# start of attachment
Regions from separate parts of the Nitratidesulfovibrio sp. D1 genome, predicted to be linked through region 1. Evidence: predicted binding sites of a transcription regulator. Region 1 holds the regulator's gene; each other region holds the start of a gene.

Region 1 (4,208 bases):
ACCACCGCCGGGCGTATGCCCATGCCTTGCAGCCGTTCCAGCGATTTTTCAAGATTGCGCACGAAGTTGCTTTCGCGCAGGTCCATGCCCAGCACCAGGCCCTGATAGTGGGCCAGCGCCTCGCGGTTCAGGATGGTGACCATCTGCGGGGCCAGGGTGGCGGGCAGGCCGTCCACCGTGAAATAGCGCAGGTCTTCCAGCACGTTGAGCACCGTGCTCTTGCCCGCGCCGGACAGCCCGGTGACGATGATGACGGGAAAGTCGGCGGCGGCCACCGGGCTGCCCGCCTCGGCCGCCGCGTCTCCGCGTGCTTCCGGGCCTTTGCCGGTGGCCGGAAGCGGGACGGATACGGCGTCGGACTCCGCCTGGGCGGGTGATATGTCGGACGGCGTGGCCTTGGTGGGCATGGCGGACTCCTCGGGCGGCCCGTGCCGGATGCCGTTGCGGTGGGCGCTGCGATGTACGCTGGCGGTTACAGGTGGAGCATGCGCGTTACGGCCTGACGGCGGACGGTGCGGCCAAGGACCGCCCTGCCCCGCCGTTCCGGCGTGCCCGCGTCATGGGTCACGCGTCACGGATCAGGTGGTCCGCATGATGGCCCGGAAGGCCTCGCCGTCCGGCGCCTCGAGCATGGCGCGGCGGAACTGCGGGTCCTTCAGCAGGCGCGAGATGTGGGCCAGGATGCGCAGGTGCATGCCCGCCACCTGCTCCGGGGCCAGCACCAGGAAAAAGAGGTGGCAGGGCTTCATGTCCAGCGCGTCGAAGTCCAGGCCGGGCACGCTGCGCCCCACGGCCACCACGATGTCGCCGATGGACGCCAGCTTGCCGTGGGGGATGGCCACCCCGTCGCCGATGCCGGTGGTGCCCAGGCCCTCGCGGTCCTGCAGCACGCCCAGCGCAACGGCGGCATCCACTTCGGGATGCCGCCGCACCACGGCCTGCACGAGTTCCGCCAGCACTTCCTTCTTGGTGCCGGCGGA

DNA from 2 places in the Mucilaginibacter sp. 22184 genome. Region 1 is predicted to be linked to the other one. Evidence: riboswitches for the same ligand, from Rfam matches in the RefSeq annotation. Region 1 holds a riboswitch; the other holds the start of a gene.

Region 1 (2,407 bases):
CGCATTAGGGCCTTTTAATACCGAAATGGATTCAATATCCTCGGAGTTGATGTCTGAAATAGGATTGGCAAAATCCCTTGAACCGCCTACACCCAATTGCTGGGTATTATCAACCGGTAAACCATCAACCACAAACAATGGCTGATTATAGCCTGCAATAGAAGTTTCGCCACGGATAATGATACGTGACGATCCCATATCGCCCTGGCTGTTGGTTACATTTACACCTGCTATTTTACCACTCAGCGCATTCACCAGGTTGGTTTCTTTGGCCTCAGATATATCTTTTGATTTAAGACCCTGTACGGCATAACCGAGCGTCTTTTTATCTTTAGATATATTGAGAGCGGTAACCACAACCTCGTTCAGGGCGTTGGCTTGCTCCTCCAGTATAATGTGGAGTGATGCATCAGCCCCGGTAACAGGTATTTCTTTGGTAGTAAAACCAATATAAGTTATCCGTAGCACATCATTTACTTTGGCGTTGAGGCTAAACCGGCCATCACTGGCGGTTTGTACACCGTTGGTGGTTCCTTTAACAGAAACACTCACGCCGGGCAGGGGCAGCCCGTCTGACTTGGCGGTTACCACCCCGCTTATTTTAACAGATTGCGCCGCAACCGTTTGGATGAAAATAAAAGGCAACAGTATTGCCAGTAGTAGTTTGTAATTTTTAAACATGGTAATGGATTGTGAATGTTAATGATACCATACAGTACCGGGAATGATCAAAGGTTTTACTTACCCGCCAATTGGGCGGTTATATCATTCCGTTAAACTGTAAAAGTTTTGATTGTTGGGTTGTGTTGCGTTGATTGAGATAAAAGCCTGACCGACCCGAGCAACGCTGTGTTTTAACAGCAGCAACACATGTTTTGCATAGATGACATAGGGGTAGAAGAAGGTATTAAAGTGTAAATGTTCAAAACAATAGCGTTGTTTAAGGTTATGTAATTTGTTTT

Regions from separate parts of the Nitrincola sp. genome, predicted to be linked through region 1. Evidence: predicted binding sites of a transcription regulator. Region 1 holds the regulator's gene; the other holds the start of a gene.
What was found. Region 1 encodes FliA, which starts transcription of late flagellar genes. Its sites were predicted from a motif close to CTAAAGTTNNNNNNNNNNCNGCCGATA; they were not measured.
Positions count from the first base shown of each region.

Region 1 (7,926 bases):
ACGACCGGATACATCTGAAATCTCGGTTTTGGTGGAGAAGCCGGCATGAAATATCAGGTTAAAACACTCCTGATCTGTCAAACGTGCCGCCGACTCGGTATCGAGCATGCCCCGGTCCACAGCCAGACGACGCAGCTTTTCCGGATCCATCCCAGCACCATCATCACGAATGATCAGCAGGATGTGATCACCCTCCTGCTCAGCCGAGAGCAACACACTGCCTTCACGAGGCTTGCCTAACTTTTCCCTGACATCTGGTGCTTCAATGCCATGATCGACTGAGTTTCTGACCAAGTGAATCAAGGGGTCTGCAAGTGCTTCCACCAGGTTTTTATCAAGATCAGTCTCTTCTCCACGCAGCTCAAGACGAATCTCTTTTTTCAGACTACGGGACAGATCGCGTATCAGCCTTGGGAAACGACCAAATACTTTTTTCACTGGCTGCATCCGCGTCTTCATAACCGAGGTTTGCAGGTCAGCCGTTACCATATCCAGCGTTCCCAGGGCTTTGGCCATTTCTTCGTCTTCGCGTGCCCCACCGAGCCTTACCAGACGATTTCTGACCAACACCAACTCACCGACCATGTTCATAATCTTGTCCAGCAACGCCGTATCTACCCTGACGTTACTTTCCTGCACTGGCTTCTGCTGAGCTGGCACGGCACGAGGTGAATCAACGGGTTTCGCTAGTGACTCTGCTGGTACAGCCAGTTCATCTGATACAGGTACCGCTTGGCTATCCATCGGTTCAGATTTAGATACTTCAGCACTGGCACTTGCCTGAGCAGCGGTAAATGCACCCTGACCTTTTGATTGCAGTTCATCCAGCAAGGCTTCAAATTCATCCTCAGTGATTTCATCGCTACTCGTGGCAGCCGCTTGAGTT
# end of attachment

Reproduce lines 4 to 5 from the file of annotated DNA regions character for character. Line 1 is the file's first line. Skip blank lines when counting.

DNA from 2 places in the Mucilaginibacter sp. 22184 genome. Region 1 is predicted to be linked to the other one. Evidence: riboswitches for the same ligand, from Rfam matches in the RefSeq annotation. Region 1 holds a riboswitch; the other holds the start of a gene.

Region 1 (2,407 bases):